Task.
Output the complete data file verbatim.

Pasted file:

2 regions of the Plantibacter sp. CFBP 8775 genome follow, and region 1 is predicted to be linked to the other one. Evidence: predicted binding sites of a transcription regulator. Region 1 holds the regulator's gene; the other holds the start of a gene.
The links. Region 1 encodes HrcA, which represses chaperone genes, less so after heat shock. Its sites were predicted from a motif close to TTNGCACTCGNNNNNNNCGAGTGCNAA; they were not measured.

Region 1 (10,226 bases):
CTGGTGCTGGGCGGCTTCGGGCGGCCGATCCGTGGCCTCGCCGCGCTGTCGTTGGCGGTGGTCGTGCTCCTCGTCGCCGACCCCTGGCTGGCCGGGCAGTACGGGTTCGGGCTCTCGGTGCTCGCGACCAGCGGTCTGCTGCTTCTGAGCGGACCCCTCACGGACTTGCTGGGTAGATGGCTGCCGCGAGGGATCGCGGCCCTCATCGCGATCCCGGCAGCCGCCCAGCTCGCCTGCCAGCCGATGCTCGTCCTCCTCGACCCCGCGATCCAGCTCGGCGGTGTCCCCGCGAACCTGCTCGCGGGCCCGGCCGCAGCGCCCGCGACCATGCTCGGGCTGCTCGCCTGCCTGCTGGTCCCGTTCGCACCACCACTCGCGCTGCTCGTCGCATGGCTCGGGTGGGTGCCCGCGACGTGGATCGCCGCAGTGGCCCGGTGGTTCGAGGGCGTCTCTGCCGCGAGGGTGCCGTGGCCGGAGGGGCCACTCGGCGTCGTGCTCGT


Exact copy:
2 regions of the Plantibacter sp. CFBP 8775 genome follow, and region 1 is predicted to be linked to the other one. Evidence: predicted binding sites of a transcription regulator. Region 1 holds the regulator's gene; the other holds the start of a gene.
The links. Region 1 encodes HrcA, which represses chaperone genes, less so after heat shock. Its sites were predicted from a motif close to TTNGCACTCGNNNNNNNCGAGTGCNAA; they were not measured.

Region 1 (10,226 bases):
CTGGTGCTGGGCGGCTTCGGGCGGCCGATCCGTGGCCTCGCCGCGCTGTCGTTGGCGGTGGTCGTGCTCCTCGTCGCCGACCCCTGGCTGGCCGGGCAGTACGGGTTCGGGCTCTCGGTGCTCGCGACCAGCGGTCTGCTGCTTCTGAGCGGACCCCTCACGGACTTGCTGGGTAGATGGCTGCCGCGAGGGATCGCGGCCCTCATCGCGATCCCGGCAGCCGCCCAGCTCGCCTGCCAGCCGATGCTCGTCCTCCTCGACCCCGCGATCCAGCTCGGCGGTGTCCCCGCGAACCTGCTCGCGGGCCCGGCCGCAGCGCCCGCGACCATGCTCGGGCTGCTCGCCTGCCTGCTGGTCCCGTTCGCACCACCACTCGCGCTGCTCGTCGCATGGCTCGGGTGGGTGCCCGCGACGTGGATCGCCGCAGTGGCCCGGTGGTTCGAGGGCGTCTCTGCCGCGAGGGTGCCGTGGCCGGAGGGGCCACTCGGCGTCGTGCTCGT